My recent blog on Why Training is a Dead End got a lot of attention and response – both positive and negative. A majority of commenters concurred that the standard model of classroom training has not been effective. We have known for a while that most development occurs informally by navigating challenging experiences laced with interactions with key others. When I ask learners about the first step they take when faced with a new challenge, the response is invariably, “I go talk to someone” or “I go talk to <name of a specific person>.”
There is also growing evidence from Organization Network Analysis that the strength/quality/volume of the informal connections in an organization drives overall performance. High-Performing and High-Potential employees not only do their job well but also help others succeed. And the network connections this support for others creates never seems to follow the lines (or dotted lines) on the org chart.
It seems obvious then that capitalizing on networks can be a real opportunity, particularly as a tool to develop individual and organizational competency.
Before the advent of the online social world, I worked at a company where I created Competency Brown Bag sessions. We assembled cohorts of leaders (didn’t call them cohorts back then) who were working on Individual Development Plans. We would select a specific competency that was a common need and then facilitate a discussion about the skill – what does the skill look like, what examples have they seen of someone using the competency effectively or ineffectively and what was the impact of their behavior, what assignments or experiences would help in developing the competency, what articles or books have they read that were helpful, etc. The cohorts then selected something from this “face-to-face blog” to add to their Development Plans. The Brown Bags were very popular and lead to meaningful impacts on skills and careers.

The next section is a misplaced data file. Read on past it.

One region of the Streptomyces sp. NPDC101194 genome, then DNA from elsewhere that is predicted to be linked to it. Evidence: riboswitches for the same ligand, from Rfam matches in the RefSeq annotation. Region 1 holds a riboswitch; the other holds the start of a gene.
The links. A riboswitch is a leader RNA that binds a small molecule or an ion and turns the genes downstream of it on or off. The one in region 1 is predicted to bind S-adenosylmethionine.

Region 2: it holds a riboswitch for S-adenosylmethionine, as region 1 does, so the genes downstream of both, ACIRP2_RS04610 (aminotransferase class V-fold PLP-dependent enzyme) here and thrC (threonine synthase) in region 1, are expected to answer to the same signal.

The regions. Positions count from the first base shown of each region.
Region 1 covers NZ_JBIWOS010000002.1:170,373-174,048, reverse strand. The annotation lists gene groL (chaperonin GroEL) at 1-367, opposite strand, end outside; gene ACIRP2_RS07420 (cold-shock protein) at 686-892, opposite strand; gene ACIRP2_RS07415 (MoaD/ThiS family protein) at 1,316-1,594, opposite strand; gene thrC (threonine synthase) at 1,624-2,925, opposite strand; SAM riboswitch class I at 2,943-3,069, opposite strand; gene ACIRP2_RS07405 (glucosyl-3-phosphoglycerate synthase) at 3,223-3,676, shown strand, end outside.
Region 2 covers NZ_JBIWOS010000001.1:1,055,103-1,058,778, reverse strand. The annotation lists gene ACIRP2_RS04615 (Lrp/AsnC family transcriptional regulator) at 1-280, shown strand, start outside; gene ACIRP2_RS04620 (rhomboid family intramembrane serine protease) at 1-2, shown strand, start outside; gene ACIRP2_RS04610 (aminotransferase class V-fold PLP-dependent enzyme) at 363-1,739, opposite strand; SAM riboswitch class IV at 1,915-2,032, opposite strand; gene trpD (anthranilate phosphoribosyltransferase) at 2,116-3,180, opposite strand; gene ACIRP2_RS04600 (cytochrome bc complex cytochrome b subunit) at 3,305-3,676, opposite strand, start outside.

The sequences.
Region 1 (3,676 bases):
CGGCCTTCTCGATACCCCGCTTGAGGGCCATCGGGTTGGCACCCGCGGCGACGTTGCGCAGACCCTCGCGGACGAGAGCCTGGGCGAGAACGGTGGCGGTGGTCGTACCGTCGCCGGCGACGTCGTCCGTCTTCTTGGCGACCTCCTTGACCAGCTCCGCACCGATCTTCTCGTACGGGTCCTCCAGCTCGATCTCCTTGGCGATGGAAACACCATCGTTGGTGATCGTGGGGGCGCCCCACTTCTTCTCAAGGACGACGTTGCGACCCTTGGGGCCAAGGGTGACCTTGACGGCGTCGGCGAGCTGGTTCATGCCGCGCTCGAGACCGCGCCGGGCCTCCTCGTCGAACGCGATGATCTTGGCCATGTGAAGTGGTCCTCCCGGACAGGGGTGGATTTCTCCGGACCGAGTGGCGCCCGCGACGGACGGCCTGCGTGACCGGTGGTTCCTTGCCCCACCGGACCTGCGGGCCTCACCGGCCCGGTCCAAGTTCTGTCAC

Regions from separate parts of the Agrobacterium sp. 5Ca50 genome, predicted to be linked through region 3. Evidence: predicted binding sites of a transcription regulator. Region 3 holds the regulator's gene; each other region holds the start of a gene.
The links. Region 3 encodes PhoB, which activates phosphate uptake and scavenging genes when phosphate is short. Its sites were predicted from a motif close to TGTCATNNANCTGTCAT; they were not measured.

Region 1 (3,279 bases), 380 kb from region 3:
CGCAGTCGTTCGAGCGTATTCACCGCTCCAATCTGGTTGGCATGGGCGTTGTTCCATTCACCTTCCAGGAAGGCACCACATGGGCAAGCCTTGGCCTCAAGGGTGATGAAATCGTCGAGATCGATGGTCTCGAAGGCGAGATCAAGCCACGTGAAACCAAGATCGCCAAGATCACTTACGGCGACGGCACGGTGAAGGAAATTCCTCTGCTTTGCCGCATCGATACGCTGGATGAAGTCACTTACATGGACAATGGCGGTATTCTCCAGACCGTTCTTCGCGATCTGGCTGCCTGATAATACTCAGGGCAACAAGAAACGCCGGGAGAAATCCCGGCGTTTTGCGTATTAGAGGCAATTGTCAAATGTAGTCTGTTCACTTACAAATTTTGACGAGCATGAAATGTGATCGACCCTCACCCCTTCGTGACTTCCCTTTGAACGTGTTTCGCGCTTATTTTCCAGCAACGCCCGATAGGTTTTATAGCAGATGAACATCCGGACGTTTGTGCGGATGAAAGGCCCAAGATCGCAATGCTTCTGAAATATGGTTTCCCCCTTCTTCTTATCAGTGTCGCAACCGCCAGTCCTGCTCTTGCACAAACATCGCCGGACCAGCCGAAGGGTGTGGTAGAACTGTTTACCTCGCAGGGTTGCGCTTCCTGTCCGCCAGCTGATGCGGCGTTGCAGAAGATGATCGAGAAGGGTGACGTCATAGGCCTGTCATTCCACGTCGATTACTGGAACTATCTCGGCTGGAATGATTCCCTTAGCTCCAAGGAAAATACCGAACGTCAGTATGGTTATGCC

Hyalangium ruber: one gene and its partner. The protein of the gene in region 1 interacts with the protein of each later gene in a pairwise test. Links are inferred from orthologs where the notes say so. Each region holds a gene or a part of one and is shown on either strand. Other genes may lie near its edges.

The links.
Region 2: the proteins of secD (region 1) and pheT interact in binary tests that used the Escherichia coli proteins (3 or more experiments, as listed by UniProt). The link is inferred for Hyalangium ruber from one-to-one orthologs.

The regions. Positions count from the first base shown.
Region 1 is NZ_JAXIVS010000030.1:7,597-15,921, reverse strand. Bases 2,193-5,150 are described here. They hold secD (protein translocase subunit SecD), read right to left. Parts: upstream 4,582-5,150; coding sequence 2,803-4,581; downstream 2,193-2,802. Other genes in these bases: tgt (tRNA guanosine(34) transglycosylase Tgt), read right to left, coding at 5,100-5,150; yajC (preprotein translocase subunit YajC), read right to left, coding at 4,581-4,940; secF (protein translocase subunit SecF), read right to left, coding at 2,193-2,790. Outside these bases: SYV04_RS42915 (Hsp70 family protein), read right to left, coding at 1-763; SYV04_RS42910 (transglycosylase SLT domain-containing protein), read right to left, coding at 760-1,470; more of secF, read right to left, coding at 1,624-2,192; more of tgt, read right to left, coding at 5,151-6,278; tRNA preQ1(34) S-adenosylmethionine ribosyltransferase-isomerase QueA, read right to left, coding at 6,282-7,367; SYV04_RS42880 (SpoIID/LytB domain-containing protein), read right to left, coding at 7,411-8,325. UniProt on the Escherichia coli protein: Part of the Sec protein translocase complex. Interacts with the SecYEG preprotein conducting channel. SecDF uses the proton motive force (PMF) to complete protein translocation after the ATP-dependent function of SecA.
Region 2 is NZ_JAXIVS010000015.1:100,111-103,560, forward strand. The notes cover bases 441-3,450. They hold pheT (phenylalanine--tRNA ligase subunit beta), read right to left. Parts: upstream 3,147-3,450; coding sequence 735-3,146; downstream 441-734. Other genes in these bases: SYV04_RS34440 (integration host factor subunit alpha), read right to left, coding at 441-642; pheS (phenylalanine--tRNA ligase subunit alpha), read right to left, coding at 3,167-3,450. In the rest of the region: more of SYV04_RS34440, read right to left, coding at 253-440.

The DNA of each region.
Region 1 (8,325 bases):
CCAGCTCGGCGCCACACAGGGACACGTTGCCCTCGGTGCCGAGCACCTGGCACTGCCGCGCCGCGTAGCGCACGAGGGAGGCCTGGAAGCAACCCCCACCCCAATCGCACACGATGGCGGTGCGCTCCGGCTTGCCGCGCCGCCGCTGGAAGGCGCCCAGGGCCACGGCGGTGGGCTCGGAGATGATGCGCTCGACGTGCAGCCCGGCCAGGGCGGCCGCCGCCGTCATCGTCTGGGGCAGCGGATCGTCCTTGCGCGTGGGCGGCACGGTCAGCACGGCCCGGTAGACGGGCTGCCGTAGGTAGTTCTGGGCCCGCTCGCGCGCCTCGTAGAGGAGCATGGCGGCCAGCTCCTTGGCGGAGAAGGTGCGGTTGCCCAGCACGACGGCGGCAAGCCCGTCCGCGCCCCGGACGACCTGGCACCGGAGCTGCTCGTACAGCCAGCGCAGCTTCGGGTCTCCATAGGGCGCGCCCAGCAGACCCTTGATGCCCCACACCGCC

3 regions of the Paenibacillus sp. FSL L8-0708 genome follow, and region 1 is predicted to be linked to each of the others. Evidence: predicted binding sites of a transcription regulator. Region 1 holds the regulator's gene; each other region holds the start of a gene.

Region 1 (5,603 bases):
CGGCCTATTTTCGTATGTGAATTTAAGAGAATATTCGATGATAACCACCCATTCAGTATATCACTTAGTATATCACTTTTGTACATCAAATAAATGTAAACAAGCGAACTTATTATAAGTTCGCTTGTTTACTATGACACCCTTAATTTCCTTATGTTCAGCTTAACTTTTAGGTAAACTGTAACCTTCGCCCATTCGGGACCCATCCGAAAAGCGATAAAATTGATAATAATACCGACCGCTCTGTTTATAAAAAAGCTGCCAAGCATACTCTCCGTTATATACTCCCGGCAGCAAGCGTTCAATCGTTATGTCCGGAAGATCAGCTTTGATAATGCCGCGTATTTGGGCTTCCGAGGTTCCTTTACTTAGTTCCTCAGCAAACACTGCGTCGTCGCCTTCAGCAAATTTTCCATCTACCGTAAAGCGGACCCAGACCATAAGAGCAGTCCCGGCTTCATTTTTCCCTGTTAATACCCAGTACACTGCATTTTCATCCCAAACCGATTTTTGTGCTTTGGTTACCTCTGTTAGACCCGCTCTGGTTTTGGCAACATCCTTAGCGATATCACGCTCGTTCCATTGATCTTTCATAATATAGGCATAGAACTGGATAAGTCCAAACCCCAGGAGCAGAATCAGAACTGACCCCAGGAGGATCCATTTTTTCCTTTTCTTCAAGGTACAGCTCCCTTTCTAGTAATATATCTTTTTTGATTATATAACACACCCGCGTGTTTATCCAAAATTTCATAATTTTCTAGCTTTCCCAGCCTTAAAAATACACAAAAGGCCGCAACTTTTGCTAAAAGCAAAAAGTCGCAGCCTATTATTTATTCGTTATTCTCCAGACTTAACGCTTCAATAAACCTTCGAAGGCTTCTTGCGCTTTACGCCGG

I am now seeing companies creating online communities that mirror the Brown Bags. Once mission-critical competencies have been identified and built into talent processes, the companies encourage volunteer communities to pop-up around the key skill sets. Crowd -Sourcing Development can dramatically multiply the effect I saw from the Brown Bags. Learners don’t have to wait for a meeting and can get information, support and ideas 24/7. The learners may also create their own cohort and meet virtually or face-to-face. If you were employed at Facebook, you’d probably call this “Hacking on Competence.”
Crowdsourcing Development is also a great addition to the growing trend to eliminate standard performance reviews and to replace them with more employee self-serve processes with an emphasis on quality conversations, regular feedback and self-development planning. Talent Management can also mine the crowd discussions for additional tools and support ideas.
The proverbial Grapevine matters and can be leveraged. Leaders need to understand the importance of networks and accurately understand how their organization network operates or if their networks are dysfunctional. Leader’s who demand that the chain of command be followed or who are threatened by informal leadership should be discouraged or removed. Employees should be recognized for and encouraged to not only focus on their jobs but to do whatever they can to help others succeed.I think my posting will be on “The Job Description is Dead! Long live <????>”